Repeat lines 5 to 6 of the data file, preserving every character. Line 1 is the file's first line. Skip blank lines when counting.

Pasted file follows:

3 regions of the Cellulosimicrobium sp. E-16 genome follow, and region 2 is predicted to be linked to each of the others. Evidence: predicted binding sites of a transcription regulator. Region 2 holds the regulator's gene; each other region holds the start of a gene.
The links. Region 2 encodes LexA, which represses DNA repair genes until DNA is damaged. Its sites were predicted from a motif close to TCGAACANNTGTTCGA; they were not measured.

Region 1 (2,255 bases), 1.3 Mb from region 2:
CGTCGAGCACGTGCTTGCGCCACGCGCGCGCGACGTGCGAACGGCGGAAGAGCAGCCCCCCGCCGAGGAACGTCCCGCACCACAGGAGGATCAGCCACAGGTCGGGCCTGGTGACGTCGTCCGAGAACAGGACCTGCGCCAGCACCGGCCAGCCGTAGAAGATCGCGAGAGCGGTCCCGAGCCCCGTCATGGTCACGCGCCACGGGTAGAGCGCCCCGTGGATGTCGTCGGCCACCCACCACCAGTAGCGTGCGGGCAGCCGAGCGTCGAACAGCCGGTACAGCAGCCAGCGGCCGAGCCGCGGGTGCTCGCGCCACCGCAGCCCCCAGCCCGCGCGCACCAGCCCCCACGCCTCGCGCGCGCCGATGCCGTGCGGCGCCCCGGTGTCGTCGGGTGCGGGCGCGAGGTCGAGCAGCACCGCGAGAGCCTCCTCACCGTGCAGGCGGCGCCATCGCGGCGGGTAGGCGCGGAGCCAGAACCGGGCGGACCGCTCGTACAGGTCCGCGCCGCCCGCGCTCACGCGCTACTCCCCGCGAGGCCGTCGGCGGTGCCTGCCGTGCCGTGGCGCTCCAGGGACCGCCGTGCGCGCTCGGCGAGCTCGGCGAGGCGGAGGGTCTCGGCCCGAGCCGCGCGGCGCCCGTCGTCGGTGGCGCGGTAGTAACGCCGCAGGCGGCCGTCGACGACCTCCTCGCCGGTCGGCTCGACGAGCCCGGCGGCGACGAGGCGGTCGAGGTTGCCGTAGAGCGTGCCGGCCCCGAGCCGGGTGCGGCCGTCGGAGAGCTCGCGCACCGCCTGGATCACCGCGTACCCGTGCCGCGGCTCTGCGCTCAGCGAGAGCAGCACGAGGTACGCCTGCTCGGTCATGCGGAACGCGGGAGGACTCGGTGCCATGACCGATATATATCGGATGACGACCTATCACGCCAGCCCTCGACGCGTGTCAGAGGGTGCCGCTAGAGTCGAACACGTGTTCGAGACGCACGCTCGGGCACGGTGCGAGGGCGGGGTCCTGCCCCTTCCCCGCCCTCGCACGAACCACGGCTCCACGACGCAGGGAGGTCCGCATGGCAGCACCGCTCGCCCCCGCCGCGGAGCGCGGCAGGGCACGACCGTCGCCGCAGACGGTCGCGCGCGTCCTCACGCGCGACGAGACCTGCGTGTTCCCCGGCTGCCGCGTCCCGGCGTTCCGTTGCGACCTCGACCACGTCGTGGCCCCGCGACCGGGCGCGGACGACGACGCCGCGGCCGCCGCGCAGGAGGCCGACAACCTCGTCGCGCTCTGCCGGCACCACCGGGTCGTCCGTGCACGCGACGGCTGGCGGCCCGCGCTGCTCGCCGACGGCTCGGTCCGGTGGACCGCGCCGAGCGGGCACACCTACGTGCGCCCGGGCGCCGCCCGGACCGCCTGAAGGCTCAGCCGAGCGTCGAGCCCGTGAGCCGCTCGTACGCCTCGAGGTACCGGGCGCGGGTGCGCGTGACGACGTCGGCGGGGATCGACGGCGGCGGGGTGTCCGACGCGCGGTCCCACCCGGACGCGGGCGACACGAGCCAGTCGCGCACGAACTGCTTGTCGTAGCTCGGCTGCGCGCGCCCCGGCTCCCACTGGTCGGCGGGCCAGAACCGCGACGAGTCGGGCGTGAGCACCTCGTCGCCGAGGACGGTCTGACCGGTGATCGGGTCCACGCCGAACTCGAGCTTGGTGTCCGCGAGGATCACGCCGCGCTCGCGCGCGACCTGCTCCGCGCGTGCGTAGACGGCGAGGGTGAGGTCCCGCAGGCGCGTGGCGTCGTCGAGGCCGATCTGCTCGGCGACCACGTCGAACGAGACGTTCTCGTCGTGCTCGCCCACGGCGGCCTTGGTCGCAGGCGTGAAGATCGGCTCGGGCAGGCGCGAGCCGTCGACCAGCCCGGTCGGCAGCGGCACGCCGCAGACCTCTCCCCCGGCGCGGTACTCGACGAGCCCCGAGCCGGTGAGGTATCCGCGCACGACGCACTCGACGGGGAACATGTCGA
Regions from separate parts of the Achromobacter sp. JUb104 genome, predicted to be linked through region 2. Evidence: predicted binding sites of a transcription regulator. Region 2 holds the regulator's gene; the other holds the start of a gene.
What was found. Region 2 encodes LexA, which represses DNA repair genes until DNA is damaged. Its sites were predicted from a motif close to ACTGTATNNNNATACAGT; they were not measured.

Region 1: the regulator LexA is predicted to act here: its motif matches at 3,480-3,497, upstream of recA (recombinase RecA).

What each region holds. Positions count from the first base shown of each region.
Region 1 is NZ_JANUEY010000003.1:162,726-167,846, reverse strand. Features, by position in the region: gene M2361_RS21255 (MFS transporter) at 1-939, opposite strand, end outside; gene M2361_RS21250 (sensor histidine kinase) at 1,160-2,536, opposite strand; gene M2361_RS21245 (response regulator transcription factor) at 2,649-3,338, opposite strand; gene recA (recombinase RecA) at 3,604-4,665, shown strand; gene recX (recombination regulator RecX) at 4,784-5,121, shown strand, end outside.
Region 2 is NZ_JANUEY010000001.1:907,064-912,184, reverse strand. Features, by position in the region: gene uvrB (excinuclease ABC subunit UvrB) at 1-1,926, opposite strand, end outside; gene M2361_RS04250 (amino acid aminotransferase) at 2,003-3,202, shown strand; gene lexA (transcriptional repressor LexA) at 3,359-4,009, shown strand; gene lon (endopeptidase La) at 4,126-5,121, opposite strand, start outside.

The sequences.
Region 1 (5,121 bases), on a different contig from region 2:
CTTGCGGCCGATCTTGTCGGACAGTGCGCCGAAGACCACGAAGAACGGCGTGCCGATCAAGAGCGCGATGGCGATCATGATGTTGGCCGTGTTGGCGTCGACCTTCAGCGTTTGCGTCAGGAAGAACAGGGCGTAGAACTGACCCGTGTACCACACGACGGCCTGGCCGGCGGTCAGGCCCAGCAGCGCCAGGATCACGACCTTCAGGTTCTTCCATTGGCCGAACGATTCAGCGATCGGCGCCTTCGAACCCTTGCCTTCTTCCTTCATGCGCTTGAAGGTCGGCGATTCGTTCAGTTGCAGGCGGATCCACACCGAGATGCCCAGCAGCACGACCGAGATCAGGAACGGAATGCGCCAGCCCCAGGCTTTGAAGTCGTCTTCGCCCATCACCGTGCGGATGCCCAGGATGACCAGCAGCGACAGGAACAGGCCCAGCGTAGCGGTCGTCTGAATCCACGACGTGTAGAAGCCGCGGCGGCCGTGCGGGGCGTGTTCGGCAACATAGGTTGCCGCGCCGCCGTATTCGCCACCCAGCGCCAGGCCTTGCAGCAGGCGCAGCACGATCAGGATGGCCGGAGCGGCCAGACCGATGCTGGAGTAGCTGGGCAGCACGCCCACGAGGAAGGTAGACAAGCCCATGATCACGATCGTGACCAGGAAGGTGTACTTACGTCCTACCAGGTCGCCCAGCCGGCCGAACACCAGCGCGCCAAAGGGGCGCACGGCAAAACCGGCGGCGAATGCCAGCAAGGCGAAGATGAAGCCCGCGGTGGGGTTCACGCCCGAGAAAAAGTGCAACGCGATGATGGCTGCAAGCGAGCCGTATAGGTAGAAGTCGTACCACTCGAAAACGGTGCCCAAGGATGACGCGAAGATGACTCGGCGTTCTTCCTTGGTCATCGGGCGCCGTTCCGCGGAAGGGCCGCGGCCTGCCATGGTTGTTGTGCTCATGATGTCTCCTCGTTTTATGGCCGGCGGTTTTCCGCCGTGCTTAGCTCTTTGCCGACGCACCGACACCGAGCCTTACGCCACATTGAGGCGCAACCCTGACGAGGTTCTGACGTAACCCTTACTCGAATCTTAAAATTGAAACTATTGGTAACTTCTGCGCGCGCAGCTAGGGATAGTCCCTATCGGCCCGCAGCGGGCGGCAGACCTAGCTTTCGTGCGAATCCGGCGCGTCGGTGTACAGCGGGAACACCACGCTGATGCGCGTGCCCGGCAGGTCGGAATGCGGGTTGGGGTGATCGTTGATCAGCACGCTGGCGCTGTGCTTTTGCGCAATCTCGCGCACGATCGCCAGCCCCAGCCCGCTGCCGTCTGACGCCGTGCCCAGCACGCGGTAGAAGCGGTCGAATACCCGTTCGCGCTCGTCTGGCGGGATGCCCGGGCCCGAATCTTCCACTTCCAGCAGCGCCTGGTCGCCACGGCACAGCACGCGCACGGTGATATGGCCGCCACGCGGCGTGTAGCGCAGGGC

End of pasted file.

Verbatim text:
Regions from separate parts of the Achromobacter sp. JUb104 genome, predicted to be linked through region 2. Evidence: predicted binding sites of a transcription regulator. Region 2 holds the regulator's gene; the other holds the start of a gene.
What was found. Region 2 encodes LexA, which represses DNA repair genes until DNA is damaged. Its sites were predicted from a motif close to ACTGTATNNNNATACAGT; they were not measured.